Publications

Verdict in Sasser trial

Sven Jaschan, the teenager who became notorious for writing the Sasser and Netsky worms was sentenced today by the court in Verden, Germany. The decision of the court, softened by the fact that Jaschan was a minor at the time he authored the viruses, is 18 months suspended sentence and 30 hours of community service. Initially, the prosecutors asked for a two year suspended sentence and three years of probation. However, even though the criminal trial is over, Jaschan still faces civil cases against him – four plaintiffs have already asked for compensation for damage caused by the teenager’s creation.

The decision – a fair one in my opinion – will no doubt play an important role in Sven Jaschan’s life. With all the “celebrity” gained from the process and given the fact that he already has a job in the security field, Jaschan could have a very bright future ahead – Mitnick’s roadshows bear witness to that. On the other hand, I’m sure the judges would not be so tolerant if Jaschan wrote another piece of malware and unleashed it on the Internet.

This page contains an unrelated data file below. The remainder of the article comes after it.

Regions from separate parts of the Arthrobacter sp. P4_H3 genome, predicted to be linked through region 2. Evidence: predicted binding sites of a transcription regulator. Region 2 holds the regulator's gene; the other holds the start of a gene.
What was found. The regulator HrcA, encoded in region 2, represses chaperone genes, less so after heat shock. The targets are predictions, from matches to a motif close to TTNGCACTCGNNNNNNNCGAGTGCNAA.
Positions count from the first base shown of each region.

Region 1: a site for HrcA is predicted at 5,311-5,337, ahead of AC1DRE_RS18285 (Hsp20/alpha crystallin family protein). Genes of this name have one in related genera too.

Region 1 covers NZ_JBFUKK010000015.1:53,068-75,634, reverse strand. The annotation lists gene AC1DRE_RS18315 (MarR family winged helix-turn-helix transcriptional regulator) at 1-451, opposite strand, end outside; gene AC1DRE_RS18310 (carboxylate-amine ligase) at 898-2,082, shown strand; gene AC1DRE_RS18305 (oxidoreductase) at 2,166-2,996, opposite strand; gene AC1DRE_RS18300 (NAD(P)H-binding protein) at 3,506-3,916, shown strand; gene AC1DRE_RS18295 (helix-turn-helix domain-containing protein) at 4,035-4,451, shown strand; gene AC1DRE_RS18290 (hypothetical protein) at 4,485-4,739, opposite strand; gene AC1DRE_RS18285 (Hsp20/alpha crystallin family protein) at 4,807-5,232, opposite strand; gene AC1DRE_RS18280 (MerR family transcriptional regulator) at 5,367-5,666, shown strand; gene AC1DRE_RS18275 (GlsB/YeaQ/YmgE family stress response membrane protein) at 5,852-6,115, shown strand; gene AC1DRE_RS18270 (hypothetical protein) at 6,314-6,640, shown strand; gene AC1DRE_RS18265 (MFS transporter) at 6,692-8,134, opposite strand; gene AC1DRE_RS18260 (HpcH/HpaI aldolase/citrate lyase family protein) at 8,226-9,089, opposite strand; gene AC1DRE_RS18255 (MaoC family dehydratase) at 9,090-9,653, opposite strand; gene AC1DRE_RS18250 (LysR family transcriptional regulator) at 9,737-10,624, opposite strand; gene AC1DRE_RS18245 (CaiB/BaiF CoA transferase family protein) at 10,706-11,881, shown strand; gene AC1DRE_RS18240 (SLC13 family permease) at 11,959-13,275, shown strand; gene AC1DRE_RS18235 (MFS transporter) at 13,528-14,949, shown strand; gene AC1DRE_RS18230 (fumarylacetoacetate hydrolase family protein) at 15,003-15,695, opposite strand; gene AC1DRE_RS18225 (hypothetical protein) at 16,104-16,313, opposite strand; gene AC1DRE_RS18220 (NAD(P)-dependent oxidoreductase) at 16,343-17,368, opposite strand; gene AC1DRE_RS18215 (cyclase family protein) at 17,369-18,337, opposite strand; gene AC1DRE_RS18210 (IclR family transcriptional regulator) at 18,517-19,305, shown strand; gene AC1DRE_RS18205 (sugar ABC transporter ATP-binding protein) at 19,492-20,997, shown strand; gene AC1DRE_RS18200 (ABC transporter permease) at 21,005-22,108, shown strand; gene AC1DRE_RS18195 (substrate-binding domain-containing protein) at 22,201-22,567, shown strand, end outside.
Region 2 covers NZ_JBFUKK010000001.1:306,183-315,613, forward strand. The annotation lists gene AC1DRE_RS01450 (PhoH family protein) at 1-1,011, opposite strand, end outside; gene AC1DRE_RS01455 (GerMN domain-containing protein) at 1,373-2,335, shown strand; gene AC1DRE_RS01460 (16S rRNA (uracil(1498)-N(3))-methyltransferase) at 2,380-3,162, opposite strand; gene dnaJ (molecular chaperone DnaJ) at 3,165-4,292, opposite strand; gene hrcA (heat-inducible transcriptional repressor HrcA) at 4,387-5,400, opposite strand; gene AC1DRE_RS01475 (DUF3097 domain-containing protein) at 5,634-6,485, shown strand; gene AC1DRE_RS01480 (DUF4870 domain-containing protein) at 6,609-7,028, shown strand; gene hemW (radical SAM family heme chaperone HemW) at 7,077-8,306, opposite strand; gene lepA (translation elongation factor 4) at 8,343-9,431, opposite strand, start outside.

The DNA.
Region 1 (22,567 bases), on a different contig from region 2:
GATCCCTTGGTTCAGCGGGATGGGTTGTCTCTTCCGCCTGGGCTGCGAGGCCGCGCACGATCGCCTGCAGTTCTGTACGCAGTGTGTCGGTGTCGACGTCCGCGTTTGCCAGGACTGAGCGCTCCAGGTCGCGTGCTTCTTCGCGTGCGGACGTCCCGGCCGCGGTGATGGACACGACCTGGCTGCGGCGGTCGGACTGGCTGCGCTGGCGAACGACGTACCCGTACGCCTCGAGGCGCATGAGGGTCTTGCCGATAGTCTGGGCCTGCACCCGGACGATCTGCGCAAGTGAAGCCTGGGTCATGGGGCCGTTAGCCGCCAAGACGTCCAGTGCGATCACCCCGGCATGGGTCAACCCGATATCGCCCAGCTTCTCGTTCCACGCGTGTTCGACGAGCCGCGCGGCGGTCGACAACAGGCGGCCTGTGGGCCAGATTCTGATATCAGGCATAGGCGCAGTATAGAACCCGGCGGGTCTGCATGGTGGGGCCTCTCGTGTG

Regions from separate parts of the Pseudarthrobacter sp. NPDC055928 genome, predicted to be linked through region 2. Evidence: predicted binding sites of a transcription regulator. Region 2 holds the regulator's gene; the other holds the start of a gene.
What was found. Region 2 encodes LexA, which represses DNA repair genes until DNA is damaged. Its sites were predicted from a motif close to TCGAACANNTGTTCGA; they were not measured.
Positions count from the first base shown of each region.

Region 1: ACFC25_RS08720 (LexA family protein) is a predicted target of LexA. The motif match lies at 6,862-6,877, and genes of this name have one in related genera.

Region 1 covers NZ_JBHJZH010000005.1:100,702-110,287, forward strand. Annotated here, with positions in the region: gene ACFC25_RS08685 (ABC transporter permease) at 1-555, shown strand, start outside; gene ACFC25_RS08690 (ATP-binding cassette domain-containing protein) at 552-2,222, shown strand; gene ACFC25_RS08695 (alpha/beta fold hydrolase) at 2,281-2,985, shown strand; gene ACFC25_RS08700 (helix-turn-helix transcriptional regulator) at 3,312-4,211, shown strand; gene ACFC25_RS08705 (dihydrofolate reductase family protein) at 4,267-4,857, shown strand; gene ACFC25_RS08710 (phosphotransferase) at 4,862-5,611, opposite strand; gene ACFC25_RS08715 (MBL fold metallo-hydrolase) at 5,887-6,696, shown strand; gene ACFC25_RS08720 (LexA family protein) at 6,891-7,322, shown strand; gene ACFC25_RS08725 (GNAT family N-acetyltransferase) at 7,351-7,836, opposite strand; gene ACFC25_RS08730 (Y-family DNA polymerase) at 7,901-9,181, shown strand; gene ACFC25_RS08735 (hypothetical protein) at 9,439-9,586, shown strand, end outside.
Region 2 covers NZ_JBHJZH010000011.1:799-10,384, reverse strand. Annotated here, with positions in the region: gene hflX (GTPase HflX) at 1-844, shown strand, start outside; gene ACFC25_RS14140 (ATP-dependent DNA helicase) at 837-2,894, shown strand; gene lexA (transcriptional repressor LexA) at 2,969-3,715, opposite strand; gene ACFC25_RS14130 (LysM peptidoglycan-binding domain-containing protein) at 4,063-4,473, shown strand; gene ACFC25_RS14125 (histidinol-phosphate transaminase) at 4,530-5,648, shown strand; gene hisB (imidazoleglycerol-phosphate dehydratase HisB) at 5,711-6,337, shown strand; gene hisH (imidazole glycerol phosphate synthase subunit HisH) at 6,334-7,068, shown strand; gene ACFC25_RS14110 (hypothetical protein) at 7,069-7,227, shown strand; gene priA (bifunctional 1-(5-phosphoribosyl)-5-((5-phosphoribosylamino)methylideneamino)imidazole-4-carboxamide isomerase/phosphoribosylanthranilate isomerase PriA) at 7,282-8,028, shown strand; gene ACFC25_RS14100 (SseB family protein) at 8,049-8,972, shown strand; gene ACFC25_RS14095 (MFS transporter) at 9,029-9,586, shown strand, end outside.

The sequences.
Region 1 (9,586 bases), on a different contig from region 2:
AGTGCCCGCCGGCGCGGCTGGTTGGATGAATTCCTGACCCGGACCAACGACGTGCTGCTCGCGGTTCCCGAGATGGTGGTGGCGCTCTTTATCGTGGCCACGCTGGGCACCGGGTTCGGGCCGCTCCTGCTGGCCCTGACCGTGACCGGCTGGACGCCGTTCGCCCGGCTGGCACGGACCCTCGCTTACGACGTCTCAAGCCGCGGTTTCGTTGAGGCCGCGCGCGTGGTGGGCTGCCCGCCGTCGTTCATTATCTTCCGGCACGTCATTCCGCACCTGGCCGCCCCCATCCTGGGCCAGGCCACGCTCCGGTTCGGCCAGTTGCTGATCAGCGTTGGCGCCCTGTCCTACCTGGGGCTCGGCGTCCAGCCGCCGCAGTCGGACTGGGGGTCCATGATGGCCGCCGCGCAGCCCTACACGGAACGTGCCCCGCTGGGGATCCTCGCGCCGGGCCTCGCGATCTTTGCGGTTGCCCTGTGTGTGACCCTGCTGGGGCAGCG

Verdict in Sasser trial

Your email address will not be published. Required fields are marked *

 

Reports

Operation TunnelSnake

A newly discovered rootkit that we dub ‘Moriya’ is used by an unknown actor to deploy passive backdoors on public facing servers, facilitating the creation of a covert C&C communication channel through which they can be silently controlled. The victims are located in Africa, South and South-East Asia.

APT trends report Q1 2021

This report highlights significant events related to advanced persistent threat (APT) activity observed in Q1 2021. The summaries are based on our threat intelligence research and provide a representative snapshot of what we have published and discussed in greater detail in our private APT reports.

The leap of a Cycldek-related threat actor

The investigation described in this article started with one such file which caught our attention due to the various improvements it brought to this well-known infection vector.

Subscribe to our weekly e-mails

The hottest research right in your inbox